Unfortunately, spruiking these services as an employee benefit contributes to spreading false expectations that it's a simple and surefire way to 'have it all'.
This is the crux of the issue with advertising egg freezing pre-emptively rather than leaving it in the domain of GPs and reproductive health professionals.
Through lies of omission (or smaller fonts), the marketing sells the service as something it's not – and women are being fooled by it.
The research supports the concern. A US study of 201 women who had frozen their eggs showed alarmingly unrealistic expectations of their ability to have a child using their frozen eggs.
When averaged out, the women surveyed believed they had a 56% chance of having a child with their frozen eggs. And six percent of all the women surveyed believed they had a 100% chance of having a baby with their frozen eggs.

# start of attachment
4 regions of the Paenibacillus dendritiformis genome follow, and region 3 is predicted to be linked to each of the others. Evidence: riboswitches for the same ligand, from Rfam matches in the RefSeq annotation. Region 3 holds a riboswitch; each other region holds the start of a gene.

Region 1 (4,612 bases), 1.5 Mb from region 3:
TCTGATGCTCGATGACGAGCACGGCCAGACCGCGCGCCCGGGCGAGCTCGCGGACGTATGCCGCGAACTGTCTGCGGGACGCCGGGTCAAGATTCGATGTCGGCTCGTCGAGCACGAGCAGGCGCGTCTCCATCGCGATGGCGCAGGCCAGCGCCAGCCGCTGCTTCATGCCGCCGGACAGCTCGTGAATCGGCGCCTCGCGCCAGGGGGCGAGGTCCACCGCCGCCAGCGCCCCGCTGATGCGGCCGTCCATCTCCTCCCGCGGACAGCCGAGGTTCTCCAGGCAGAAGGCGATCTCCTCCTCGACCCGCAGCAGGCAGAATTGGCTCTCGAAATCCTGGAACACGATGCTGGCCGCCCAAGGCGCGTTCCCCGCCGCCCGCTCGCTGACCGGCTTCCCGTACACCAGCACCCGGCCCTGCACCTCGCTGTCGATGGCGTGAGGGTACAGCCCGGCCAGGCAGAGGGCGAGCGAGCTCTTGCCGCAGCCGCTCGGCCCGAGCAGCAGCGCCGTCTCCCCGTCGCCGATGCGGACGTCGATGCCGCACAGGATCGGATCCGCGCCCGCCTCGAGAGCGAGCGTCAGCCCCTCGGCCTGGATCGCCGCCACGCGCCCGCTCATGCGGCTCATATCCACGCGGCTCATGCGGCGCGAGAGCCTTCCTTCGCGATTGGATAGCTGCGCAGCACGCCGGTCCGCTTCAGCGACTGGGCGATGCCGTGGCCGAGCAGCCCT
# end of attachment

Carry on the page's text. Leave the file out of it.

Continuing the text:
What are the success rates?
IVF Australia says that for a woman under 35 years of age:
- A single cycle of stimulation is likely to retrieve seven to nine eggs suitable for freezing.
- Of these, six to eight would survive warming.
- Around three to six of these would fertilise.
- Around three to five of these would develop into embryos.
- Each single embryo, however, has only a 20–35% chance of developing into a pregnancy.
There are many factors that help determine individual success rates, but the age of the eggs at the time of freezing is a key one.
Broadly speaking, the older you are, the less eggs each round produces. A woman in her early 30s might have 15–20 eggs available for freezing after the hormone stimulation, but for women in their late 30s and early 40s the number is usually much lower.
Pregnancies from egg freezing after 38 years of age are unlikely
Age also affects how many eggs should be stored for the the best odds of success. Data from a recent US study suggests that to have a 75% chance of having one live birth, a 34-year-old would need to freeze ten eggs. This increases to 20 eggs at 37 years of age and 61 eggs for a woman aged 42 in order for them to have the same chance of success.